Covid-19 and the water challenge for Malawi

World Water Day’s theme for 2020 is ‘Water and Climate Change‘ and explores how water and climate change are inextricably linked. For the past few years, we have seen how extreme climatic conditions have caused havoc on nations around the world. Malawi has had its share of damage in recent years including urban communities being affected by flash flooding.

I will, however, like to dwell on a more pressing issue.

The Covid-19 Challenge

The world is facing a crisis like no other in recent times. Covid-19 has all but shut down economies, big and small alike, and triggered widespread travel bans. The lifestyles and livelihoods of millions of people have been forced to change.

At the time of writing, Malawi has no confirmed Covid-19 case. But it is only a matter of time. Citizens have been advised, among others, to frequently wash hands with soap and clean water. It is assumed that everyone has access to clean water, and in abundance, to facilitate frequent hand washing.

Access to potable water remains a challenge to many Malawians, urban and rural dwelling alike. Outside the organised housing areas in the main cities and towns, water is primarily drawn from wells and streams. Lakeshore dwellers mostly draw water from Lake Malawi. In a perfect world, it would be assumed that the streams and rivers that feed our large water bodies would be a source of clean water. On the contrary, waterways are polluted with everything from industrial chemicals to thin plastics. The quality is other waterways have been compromised by sand mining or erosion.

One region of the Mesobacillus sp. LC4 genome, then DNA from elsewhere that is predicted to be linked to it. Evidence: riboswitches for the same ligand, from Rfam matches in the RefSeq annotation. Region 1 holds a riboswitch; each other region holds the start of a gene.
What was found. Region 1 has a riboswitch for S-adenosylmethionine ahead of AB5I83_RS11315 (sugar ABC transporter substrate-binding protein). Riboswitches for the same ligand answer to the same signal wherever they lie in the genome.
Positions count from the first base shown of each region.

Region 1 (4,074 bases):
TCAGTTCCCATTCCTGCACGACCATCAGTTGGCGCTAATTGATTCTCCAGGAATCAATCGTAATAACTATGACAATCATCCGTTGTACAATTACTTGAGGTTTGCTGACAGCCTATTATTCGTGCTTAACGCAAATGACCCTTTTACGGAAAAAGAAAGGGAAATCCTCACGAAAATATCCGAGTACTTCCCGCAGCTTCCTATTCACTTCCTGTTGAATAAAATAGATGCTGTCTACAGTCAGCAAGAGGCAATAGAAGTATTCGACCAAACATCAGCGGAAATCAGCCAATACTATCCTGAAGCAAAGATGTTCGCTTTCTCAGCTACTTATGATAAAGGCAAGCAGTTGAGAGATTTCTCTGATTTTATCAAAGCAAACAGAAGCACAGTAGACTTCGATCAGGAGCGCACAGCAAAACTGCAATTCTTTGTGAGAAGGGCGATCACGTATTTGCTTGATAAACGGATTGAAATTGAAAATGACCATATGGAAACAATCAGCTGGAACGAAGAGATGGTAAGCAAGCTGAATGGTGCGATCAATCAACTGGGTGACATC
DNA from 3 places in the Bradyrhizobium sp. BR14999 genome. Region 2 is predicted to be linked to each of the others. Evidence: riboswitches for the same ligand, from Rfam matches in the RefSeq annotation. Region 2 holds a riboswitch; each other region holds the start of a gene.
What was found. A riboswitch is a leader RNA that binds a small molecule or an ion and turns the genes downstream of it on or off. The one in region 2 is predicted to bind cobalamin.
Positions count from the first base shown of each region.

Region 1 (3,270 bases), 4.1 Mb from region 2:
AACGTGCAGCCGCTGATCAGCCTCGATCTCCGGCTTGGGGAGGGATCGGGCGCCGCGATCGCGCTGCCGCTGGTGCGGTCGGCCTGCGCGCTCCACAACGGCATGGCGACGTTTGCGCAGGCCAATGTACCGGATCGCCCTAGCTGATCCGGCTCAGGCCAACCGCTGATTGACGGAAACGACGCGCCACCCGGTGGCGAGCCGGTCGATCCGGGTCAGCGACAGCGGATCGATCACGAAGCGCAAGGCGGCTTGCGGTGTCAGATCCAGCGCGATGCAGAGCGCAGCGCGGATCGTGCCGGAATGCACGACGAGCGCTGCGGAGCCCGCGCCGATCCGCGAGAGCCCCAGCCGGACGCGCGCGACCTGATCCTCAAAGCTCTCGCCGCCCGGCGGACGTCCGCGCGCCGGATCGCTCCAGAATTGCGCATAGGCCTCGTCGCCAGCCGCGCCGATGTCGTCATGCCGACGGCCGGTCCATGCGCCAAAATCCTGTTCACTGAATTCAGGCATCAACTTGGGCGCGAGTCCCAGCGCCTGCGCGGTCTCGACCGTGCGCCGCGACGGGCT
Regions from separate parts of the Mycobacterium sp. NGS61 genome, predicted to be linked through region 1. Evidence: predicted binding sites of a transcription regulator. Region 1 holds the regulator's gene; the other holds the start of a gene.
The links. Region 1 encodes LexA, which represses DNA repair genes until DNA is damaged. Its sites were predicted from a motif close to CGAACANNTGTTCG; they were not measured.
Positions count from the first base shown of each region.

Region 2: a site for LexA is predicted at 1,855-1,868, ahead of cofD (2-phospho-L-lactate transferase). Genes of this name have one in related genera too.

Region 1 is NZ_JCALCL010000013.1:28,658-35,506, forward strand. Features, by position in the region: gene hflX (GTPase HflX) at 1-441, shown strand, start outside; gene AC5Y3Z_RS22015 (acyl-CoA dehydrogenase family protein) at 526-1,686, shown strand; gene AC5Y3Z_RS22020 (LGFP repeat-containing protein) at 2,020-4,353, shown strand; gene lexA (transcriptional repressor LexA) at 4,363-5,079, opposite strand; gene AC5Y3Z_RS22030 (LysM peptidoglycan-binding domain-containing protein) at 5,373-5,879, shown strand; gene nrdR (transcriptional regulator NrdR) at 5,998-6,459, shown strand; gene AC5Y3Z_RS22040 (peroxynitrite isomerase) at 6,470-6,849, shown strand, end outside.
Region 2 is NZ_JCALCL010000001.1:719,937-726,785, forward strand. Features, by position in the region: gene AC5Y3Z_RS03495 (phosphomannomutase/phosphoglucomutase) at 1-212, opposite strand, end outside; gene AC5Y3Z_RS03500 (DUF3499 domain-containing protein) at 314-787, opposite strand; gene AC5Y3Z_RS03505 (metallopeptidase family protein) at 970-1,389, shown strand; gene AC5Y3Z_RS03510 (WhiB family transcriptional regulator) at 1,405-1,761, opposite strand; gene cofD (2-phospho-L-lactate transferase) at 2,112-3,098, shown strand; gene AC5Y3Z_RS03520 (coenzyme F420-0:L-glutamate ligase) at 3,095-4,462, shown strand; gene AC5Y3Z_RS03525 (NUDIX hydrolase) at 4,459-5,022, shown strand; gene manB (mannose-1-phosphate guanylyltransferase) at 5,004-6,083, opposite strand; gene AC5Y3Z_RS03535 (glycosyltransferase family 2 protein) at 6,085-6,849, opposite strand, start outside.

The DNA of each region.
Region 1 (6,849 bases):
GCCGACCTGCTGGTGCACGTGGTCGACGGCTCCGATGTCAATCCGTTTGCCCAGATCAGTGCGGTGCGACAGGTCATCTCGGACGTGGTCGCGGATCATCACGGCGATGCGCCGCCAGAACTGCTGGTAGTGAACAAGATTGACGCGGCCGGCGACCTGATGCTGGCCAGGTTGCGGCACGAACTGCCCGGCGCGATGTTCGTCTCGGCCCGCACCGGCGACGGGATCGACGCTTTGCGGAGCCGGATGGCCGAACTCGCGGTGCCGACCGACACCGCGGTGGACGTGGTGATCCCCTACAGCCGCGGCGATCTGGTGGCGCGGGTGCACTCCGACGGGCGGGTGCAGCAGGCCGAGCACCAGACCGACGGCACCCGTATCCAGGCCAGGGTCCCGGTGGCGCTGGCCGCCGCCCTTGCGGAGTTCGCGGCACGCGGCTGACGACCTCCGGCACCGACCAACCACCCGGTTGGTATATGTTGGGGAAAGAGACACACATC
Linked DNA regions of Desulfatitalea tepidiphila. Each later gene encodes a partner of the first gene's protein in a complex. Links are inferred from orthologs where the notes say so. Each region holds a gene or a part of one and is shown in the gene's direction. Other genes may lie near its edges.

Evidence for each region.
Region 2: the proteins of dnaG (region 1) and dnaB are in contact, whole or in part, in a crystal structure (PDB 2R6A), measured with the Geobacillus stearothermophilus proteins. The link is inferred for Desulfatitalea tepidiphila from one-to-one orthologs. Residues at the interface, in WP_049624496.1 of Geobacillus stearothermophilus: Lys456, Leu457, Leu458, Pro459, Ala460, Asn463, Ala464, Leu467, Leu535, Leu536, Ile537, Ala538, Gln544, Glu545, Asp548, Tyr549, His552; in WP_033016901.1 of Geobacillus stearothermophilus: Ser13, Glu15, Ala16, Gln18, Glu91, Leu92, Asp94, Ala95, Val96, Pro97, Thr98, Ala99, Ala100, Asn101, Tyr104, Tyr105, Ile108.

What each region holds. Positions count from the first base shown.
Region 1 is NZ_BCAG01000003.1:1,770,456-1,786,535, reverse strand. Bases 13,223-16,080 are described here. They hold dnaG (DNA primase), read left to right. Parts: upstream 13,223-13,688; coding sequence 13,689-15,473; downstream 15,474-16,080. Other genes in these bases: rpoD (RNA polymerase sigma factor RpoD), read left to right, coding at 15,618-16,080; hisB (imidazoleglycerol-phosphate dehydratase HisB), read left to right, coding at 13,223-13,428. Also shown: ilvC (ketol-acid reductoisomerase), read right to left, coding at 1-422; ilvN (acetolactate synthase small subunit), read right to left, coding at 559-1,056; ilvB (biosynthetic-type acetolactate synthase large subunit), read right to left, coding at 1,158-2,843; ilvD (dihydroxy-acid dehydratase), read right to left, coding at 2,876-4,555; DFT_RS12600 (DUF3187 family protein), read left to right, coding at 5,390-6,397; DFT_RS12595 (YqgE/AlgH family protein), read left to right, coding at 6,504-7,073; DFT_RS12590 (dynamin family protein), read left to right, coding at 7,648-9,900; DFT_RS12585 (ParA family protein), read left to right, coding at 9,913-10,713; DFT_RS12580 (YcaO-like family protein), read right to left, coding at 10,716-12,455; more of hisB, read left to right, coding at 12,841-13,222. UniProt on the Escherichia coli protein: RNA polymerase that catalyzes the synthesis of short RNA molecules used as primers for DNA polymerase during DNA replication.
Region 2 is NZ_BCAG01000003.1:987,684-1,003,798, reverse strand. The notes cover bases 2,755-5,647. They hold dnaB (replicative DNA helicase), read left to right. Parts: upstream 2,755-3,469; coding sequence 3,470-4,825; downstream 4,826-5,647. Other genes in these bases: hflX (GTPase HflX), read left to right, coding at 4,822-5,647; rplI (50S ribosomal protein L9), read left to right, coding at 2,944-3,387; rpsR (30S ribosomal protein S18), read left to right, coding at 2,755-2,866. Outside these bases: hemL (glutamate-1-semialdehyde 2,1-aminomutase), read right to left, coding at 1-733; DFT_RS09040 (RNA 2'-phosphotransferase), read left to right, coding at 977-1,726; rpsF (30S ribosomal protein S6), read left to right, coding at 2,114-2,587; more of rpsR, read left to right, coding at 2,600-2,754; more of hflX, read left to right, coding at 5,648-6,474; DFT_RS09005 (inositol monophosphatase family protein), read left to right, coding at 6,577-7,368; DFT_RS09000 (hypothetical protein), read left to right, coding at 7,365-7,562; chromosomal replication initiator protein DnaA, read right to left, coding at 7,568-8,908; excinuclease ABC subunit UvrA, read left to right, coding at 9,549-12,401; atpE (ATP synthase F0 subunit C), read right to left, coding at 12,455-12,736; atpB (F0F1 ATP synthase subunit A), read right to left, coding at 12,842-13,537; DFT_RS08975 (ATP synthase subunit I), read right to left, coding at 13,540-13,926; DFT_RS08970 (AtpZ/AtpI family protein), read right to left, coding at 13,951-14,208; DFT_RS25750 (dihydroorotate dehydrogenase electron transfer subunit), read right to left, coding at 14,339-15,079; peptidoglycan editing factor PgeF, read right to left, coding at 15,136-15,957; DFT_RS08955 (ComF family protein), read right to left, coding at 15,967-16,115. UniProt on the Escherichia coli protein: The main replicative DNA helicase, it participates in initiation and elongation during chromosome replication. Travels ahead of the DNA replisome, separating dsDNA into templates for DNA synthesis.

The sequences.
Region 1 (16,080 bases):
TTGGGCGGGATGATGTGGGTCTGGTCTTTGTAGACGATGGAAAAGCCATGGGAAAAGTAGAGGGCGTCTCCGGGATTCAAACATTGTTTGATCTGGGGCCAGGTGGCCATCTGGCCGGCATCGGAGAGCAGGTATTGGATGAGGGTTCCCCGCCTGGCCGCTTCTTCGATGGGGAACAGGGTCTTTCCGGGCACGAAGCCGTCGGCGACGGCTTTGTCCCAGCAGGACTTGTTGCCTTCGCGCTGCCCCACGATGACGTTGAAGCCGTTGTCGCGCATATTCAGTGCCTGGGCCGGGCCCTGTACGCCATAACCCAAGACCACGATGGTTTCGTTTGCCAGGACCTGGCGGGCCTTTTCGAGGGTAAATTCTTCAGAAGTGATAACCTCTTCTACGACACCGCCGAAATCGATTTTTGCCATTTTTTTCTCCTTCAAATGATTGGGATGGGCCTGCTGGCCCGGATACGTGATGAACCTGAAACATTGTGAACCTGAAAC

Have we even touched on the issue of access to soap especially for the majority of rural masses?

Behaviour change

Tippy tap with soap for hand-washing (Tanzania)

Image: Tippy tap with soap for hand-washing (Tanzania)

Social distancing, one of the measures used to control the spread of Covid-19, is already proving to be a challenge. Use of packed public transport and our culture of attending funeral wakes in poorly ventilated houses pose serious transmission risks. However, even for the practices that are much easier to avoid such as not shaking hands, certain quarters of society are mocking people who choose not to extend their hand in greeting!

But if we choose to be deliberately oblivious and continue to engage in risky behaviours, will we value the importance of washing our hands – with soap and for a minimum of 20 seconds?


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